Smoking, a habit traditionally practiced by men, was the most common social activity for club members. They would entertain professors from other universities, politicians and representatives of academic societies. An early gathering in 1919 involved listening to presentations from Trinity College professors who had served abroad during World War I.
The professors often tackled University issues, such as student-faculty interaction and curriculum. In 1936, they expressed a desire for a faculty dining room in the West Union. That desire grew into the Faculty Commons, also known as Plate and Pitchfork, which has been closed off due to current renovations.
Starting in the late 1920s, the club began to hold seasonal gatherings, like the Spring Frolic and much-loved annual Christmas Dinner, often held in the Great Hall. The events, which carried on into the 1970s, were well-attended by Durham socialites and were often noted in the local newspapers.
Even though the club only grew over the decades, it hopped from place to place until it secured its current location near the Washington Duke Inn in 1971.
They met in East Duke, Kilgo, West Union, Old Chem and every other building on campus, which many members felt wasn’t suitable for their growing numbers. Because its location was always in flux, the club was unable to offer the faculty a place of refuge from the University.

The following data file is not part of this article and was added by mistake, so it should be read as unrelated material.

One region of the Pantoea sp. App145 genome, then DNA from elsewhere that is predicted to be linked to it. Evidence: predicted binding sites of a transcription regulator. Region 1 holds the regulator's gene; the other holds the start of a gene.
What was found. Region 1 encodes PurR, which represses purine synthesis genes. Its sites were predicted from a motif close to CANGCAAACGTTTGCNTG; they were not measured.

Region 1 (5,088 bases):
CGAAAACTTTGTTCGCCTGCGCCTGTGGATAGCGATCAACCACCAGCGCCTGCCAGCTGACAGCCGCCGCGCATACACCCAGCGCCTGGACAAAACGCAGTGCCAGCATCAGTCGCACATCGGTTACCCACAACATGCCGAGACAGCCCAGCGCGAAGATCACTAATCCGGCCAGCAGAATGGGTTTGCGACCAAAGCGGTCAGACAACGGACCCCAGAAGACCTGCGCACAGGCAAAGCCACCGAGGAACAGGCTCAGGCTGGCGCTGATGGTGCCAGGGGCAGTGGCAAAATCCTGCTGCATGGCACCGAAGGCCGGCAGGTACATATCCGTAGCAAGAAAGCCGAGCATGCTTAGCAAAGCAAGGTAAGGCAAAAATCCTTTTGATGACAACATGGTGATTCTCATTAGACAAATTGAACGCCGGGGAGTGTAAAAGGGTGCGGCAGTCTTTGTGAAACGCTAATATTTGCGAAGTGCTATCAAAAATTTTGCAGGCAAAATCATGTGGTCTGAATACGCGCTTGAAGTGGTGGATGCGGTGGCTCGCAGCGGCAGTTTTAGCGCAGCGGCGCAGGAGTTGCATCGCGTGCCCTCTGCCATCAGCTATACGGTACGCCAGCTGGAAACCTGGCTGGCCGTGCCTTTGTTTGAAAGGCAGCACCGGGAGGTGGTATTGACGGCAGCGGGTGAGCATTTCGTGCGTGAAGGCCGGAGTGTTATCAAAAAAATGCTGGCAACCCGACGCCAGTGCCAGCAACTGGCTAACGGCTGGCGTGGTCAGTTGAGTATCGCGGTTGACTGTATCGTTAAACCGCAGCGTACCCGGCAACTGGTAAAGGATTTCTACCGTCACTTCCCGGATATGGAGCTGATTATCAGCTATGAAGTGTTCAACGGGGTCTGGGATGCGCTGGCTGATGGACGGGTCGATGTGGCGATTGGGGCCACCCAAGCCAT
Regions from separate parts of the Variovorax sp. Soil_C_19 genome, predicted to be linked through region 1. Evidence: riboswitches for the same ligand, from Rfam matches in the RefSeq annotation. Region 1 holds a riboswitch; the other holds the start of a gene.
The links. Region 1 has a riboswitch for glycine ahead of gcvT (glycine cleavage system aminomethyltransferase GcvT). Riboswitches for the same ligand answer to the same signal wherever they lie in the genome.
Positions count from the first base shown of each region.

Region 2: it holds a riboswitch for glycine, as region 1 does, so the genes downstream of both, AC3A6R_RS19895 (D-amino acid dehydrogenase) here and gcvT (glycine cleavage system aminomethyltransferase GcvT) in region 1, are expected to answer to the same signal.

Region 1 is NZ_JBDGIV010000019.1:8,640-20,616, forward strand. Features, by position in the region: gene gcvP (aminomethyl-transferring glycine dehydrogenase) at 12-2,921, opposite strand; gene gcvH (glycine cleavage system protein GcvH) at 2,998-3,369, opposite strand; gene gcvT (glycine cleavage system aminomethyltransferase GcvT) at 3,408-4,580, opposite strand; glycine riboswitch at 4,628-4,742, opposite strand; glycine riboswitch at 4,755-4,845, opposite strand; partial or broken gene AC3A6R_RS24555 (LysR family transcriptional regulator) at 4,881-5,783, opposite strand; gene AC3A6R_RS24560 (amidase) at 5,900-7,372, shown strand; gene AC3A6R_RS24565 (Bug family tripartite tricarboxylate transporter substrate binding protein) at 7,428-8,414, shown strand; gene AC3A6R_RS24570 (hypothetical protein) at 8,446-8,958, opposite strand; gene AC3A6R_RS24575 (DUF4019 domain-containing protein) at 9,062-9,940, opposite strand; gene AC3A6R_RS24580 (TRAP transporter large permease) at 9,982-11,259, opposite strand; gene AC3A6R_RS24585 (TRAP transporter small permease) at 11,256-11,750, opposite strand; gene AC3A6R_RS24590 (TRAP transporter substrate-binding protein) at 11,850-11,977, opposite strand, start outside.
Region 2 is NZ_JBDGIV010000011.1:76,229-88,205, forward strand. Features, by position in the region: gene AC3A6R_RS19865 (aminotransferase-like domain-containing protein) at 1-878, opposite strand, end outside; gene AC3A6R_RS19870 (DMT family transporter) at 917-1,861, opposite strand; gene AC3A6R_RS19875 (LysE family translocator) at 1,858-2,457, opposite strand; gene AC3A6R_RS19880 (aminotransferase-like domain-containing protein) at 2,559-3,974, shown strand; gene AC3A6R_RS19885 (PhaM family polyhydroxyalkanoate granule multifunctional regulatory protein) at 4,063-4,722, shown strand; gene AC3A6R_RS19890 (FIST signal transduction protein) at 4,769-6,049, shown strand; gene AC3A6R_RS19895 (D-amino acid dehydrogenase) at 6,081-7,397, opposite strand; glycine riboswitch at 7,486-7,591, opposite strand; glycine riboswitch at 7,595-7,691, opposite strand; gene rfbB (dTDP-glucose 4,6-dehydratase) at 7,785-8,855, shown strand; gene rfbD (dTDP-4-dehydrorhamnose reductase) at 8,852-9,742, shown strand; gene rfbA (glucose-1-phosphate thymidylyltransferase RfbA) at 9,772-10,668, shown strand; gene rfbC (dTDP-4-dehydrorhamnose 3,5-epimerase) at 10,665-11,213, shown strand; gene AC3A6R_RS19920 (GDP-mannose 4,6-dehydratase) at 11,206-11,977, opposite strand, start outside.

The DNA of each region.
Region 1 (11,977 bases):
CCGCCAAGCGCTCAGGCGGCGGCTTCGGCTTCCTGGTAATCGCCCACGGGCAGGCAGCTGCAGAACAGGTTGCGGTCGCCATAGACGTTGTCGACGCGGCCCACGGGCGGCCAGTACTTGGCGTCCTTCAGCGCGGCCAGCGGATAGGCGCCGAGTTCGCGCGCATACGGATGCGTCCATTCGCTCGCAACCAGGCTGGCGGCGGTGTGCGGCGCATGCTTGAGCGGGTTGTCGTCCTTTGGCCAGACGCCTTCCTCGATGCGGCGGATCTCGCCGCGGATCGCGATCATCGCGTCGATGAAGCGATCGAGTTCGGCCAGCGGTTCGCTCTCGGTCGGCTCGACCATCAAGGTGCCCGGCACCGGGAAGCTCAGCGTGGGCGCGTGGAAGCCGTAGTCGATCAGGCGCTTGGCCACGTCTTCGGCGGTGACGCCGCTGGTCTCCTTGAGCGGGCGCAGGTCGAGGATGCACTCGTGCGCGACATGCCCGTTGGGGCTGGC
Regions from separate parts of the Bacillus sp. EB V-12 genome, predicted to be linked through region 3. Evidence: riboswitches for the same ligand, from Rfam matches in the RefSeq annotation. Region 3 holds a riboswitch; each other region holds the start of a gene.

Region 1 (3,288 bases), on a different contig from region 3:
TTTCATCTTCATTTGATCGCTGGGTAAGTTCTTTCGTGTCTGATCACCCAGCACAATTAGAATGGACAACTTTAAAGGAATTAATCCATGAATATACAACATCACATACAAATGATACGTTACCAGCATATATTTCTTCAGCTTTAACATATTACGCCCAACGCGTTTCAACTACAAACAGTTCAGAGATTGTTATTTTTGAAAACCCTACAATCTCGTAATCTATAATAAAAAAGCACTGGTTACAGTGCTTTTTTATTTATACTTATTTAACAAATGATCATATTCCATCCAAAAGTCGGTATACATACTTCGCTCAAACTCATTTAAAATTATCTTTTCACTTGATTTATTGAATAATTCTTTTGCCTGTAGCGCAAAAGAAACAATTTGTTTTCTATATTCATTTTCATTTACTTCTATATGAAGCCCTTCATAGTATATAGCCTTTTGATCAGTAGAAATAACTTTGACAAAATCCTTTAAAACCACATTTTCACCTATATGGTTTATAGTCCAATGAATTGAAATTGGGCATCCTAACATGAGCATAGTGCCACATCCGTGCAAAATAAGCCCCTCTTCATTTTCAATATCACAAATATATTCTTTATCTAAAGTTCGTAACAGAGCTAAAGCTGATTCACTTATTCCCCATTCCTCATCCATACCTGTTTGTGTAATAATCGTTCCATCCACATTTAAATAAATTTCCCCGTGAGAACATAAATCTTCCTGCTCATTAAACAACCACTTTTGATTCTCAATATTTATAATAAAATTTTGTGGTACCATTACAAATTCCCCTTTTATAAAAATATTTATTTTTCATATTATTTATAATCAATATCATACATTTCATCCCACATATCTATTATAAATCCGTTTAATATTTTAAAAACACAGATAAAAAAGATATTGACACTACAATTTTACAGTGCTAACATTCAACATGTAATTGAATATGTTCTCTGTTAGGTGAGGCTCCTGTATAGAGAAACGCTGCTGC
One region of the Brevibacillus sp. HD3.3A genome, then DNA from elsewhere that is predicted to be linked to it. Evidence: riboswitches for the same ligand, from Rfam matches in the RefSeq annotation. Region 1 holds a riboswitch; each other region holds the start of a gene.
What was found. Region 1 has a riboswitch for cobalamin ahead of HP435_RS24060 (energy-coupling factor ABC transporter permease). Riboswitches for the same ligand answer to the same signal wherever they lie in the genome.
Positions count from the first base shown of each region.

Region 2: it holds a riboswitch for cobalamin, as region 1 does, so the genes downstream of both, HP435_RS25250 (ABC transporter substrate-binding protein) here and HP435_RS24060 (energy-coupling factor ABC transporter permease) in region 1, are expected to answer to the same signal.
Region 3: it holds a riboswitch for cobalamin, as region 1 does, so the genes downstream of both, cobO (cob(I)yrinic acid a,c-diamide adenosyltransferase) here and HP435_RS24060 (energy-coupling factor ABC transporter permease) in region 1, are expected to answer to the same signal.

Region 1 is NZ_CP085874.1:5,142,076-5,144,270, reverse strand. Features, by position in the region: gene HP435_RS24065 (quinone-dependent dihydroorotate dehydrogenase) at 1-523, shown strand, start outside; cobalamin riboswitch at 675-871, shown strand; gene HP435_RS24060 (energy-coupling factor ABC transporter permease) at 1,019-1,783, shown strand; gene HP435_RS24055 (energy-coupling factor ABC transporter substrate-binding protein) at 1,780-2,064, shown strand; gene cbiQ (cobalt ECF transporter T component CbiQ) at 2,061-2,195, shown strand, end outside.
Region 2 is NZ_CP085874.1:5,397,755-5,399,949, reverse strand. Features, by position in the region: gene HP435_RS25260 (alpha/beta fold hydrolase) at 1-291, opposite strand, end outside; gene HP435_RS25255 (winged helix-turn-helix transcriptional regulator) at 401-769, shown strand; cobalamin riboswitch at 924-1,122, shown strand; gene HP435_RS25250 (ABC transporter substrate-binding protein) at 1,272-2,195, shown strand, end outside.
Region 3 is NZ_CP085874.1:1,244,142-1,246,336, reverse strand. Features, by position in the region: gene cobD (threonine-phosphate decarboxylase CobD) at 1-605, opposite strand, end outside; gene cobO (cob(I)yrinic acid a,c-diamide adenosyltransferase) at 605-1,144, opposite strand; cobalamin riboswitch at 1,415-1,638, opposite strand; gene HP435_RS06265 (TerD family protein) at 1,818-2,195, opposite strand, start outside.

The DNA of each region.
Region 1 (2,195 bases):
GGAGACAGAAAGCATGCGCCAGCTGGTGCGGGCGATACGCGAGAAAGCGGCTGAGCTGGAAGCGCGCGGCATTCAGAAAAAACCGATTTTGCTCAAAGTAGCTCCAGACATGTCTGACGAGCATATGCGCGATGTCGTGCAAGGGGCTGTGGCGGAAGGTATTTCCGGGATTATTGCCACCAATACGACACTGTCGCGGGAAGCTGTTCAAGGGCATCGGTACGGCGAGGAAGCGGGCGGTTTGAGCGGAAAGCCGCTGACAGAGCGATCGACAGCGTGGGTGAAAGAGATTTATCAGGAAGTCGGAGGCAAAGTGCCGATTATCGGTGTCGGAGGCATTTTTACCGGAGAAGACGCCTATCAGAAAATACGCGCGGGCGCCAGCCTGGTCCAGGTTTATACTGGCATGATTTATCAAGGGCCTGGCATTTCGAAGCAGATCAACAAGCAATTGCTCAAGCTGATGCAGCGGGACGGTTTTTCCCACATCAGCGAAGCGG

One disgruntled member scribbled his sentiments on the back of the meeting minutes in 1964:
“I deplore the concept of a University ‘community house.’ For a faculty club, I hope we can have a place where there will never be students—a refuge from them, and from our children, too! Some might like to exclude even wives from all areas, save the dining room….
“Experience shows, if wives aren’t thus held down, they soon take over the place, with such tripe as fashion shows, etc. Female faculty members, of course, are fully welcome. Old misanthrope!”
Regardless of some professors’ desire for a true men’s club, the overwhelming opinion was to create a place where families could also socialize. In 1966, the club moved to the 11-acre Teer Homeplace at 4019 Roxboro St., which is now a Duke University Health System building.
At the historic estate, the club had a pool and other recreation facilities. With the new focus on health, leisure and family, members and officers decided to lease land from the University to build its own space. From there, they morphed from a social organization into the casual recreation club it is today.
Chemistry professor Steven Baldwin came to Duke in the Fall of 1970. In 1972, he made his first trek down Science Drive over to the Duke Faculty Club.
His children grew up on the Faculty Club pool deck, playing in the water when they were little. Some became lifeguards when they were teenagers. Baldwin was president of the club in the early 2000s.